An issue plaguing us during lunchtime in the winter is that our students don't like to use our cafeteria. They have off-campus privileges to get food but instead of getting food and eating downstairs, they climb the five flights and eat in our hallways (or classrooms of teachers who let them). It's a huge problem because we can't pass by in order to prep things or give ourselves a break. We are working on dealing with it but it is seemingly endless. Hopefully it will get fixed soon.
We have a tradition at BCS whereby students who perform well academically and have showcased positive habits of working and learning (HOWLs) get an opportunity to go to Brooklyn Boulders to practice rock climbing and then spend the afternoon with free lunch and activities at NYC Outward Bound headquarters. It really is a lot of fun to watch them be challenged in this way and I enjoy going. It's really different when students who perform at a high level get a chance to interact just amongst themselves without distraction from others who might not. I was glad to go and had a lot of fun myself.
This week and next students are preparing for their two-day midterm. In order to do so I am having them write goals for themselves on a weekly basis. I appreciate the honesty of this student's reflection on his goal and hope that it means he will actualize on his goal for next week. Unfortunately, he is frequently absent without notes so I'm not sure if he will.
We gave a test in our geometry class and whenever that happens it is inevitable that students finish before the end of the class period. In this case they usually read a book or take out work for another class. For the end of this test, however, there were two students who I noticed just staring off into the distance. Nothing negative occured - they just looked bored. So, I gave them a task: draw me a picture. You can see the outcome - they were both funny and sweet at the same time. This was a fun afternoon.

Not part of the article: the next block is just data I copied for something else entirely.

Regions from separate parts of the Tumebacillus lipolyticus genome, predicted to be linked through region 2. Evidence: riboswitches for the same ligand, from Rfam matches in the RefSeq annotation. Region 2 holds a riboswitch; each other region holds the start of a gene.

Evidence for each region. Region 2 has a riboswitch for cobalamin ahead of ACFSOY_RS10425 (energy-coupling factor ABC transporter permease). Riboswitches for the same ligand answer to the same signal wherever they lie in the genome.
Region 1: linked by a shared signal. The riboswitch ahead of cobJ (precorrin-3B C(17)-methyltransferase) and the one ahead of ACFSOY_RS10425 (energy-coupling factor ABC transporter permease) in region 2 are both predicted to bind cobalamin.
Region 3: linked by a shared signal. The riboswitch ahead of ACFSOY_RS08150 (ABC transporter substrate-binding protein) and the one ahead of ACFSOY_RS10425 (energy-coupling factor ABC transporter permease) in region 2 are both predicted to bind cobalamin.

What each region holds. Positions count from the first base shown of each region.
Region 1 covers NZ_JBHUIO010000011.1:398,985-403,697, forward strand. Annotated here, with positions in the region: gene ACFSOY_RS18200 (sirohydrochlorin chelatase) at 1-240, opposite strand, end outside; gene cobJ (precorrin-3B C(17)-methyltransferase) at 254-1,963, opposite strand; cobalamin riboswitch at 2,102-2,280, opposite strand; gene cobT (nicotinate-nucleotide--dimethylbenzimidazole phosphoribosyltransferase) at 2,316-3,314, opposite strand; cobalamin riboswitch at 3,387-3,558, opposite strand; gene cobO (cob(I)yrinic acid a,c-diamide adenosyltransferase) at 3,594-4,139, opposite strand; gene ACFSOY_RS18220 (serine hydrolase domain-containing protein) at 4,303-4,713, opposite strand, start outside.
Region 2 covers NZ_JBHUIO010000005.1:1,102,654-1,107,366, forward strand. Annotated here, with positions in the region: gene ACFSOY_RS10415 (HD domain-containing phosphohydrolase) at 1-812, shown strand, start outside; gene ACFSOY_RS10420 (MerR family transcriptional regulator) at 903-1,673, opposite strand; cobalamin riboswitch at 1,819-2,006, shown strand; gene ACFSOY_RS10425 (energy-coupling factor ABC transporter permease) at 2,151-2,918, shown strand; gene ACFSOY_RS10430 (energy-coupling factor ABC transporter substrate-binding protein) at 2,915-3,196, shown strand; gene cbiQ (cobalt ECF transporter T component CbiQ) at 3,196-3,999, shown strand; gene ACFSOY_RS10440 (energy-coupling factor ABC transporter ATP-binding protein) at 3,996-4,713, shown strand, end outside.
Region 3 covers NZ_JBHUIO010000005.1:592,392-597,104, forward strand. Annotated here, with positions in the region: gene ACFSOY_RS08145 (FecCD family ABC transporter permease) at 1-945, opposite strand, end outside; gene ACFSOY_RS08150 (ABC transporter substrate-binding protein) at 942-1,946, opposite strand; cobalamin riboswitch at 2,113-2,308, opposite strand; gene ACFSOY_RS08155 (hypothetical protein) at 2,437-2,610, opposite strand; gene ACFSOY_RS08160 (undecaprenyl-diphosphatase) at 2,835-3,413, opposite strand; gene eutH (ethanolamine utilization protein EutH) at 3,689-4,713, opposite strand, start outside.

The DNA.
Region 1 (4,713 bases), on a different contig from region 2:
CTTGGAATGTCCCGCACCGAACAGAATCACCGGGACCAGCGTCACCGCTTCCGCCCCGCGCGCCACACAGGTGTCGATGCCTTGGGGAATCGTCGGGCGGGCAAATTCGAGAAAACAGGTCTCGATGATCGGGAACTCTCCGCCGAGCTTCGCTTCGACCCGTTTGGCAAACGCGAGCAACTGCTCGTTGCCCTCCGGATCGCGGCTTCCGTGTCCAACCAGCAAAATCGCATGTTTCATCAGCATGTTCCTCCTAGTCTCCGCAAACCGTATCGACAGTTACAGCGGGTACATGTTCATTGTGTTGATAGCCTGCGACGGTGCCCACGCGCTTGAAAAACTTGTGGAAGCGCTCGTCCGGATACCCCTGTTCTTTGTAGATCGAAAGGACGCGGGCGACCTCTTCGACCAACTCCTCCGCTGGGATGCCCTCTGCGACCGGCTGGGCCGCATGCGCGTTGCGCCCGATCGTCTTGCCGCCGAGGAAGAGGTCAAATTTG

It is a regular occurence for me to see different ways that students prepare for exams, projects, and study in general. These two pictures are presented here as an example of this comparison. On the left is a student who has completed almost no work in my Algebra class and continues to play games on his phone despite almost every single teacher telling him to stop, his advisor talking to his mom, and even some of us directly talking to his mom. On the right are five (although you can't see the 5th) students staying after school until 4pm to clarify some pieces of information for the test tomorrow. It truly is remarkable how different the outcomes for these students will be.
I talked to students today who have very high grades and levels of mastery of various subjects in my Algebra 1 class. Because of that, they have been given a separate assignment to the other students in the room: they are to complete either a more rigorous Algebra example problem or to research and write a paper on a topic of their choosing related to mathematics. In the past, I've had a few students do this and receive some high marks and demonstrated their knowledge well. I look forward to seeing what they have to offer in a couple of weeks when they are finnished.
Today we made sure our Algebra 1 students understood what it will take to get a high grade on the midterm we are giving in a few weeks. It took only a few minutes to review the schedule and provide them with time to self-assess. I am really hoping that by providing this time they will take more initiative to ask more questions and determine what they need in order to be successful on the midterm. I am worried that they won't. But, I'll only be able to tell the weekend of January 20. Oy.
I am a math teacher in the New York Department of Education. I infuse technology and real-world problems into my curriculum in order to prepare my students for the future. I would love for people across the country to recognize we teachers can't do it alone. If you don't believe me, come visit my classroom!